Addressing vulnerabilities, stigma and discrimination of migrants in the context of COVID-19 in Belarus
David Khoudour, UNDP HQ, Crisis Bureau - Recovery Solutions and Human Mobility Team, email@example.com
Manuel Hoff, IOM HQ, Migration and Sustainable Development Unit, firstname.lastname@example.org
Related Sustainable Development Goals and Global Compact for Migration Objectives
IOM and UNDP conducted an analysis of community attitudes towards migrants during COVID-19 and addressed negative stereotypes and perceptions through a social media information campaign in Belarus in late 2020 and early 2021. The two UN Agencies paved the way for longer-term support to the Government of Belarus to contribute to the socio-economic inclusion and access to services for migrants in the context of COVID-19.
The pandemic has increased xenophobia in many countries and communities, with many migrants facing accelerated violence, discrimination and social exclusion as a result of racialized public discourse, fear, a misunderstanding of how the virus spreads, among other concerns. The initiative therefore addressed vulnerabilities, stigma and discrimination which migrants and their families may encounter in the context of COVID-19 in Belarus, fostering tolerance, positive and unbiased attitudes towards them in society, particularly at the community level.
This project is part of the IOM-UNDP seed funding initiative to fast-track joint response to the socio-economic impact of COVID-19.
The objective of the project was to conduct an analysis of community attitudes towards migrants during COVID-19, to help address negative stereotypes and perceptions through a social media information campaign, paving the way for longer-term support to the Government of Belarus to contribute to the socio-economic inclusion and access to services for migrants in the context of COVID-19.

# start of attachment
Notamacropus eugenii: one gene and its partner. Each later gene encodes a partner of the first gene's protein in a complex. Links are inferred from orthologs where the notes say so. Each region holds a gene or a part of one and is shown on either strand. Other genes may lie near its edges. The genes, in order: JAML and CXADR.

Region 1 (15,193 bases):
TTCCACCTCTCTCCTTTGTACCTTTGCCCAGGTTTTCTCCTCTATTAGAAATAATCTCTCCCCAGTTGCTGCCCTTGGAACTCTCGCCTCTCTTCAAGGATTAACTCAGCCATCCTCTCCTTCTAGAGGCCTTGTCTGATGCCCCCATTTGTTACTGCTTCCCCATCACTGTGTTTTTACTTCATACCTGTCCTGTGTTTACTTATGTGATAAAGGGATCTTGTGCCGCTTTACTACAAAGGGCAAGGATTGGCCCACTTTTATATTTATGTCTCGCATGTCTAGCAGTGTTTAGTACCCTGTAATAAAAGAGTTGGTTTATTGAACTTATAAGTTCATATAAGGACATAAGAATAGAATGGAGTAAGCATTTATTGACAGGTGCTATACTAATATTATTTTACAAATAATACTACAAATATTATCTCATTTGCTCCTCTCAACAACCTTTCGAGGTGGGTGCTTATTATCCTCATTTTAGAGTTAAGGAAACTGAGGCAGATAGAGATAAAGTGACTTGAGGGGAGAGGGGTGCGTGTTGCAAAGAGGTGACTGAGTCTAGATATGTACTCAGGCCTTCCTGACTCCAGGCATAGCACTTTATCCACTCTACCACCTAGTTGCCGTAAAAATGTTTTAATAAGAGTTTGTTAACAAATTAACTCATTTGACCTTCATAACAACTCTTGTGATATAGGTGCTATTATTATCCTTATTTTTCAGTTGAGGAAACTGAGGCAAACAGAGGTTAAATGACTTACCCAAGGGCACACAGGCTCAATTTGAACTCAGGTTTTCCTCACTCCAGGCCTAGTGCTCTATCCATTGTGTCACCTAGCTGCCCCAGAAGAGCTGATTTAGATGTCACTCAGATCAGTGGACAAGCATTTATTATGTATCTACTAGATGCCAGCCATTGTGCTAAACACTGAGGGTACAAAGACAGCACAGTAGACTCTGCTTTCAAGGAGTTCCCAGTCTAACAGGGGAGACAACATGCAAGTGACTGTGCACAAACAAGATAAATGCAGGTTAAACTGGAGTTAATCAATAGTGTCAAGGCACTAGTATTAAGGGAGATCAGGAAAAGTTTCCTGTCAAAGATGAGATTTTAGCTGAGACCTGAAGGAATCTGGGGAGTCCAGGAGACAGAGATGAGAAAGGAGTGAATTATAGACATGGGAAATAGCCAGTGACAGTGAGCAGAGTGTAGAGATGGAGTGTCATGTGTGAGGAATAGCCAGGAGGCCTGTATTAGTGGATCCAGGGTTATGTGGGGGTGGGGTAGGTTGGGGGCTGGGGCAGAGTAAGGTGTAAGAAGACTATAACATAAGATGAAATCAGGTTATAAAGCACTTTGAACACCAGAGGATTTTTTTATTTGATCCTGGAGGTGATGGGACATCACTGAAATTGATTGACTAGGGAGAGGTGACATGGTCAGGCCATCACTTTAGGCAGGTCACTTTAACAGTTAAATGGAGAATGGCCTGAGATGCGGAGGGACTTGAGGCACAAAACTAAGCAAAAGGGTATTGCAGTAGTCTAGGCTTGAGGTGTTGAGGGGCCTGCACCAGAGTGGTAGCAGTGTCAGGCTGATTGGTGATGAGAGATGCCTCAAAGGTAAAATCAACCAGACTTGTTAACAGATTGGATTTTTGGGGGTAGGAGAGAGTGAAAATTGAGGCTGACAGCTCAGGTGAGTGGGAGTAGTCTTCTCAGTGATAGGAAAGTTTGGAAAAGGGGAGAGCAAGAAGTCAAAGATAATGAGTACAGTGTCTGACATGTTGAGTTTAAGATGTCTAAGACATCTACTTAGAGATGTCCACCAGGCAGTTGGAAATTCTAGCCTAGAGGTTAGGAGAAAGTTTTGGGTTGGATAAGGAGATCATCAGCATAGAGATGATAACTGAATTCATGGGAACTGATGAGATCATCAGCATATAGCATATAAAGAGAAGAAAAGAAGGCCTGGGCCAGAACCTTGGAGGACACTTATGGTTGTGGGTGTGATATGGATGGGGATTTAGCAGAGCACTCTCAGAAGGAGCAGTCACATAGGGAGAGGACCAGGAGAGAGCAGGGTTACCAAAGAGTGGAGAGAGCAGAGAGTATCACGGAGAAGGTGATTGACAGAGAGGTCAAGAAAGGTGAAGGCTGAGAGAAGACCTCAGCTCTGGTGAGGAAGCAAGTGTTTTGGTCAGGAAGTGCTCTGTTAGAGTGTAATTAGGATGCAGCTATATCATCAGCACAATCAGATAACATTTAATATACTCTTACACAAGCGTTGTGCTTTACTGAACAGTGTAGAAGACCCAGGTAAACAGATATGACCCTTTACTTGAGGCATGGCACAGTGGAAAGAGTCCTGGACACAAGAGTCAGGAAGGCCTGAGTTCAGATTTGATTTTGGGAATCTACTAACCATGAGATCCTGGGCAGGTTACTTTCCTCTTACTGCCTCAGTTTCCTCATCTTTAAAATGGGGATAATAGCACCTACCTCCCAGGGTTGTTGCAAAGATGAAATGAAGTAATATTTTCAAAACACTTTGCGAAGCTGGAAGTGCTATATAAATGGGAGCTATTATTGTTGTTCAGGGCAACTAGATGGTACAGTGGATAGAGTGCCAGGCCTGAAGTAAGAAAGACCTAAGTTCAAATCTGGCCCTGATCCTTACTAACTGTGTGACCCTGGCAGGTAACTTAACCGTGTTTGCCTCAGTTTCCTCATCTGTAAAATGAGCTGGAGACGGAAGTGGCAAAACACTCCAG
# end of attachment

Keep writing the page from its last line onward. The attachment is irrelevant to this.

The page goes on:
The analysis included a comprehensive survey of attitudes towards migrants during COVID-19 in Belarus. Based on the findings of the rapid survey, UNDP and IOM conducted awareness-raising activities targeting 11 professional communities and local populations, to equip people with reliable and fact-based information about migrants and COVID-19 and tailor messages for attitude change by describing their impact and role in local development, community building and knowledge-sharing.
After analyzing the outcomes of the rapid survey, UNDP and IOM developed a set of four joint project proposals that, if funded, would support the Government of Belarus to address the COVID-19-induced vulnerabilities, integration challenges, stigma and discrimination of migrants in Belarus. These entry points would leverage a comprehensive and effective programme response to strengthen migrant integration and social cohesion between migrants and local communities.
Key successes or innovative factors, good practices and lessons learned (if available)
One of the key lessons learned from this short project was the need to think creatively about ways to capitalize interest and partnerships in Belarus for COVID-19 socio-economic recovery moving forward. Engaging with private sector, emerging and existing donors and capitalizing on existing joint IOM-UNDP initiatives and priorities have been identified as some suggestions for reigniting Belarus’ ability to build back better and more inclusively from COVID-19, to ensure nobody is left behind, regardless of migration status.
Migrants, host communities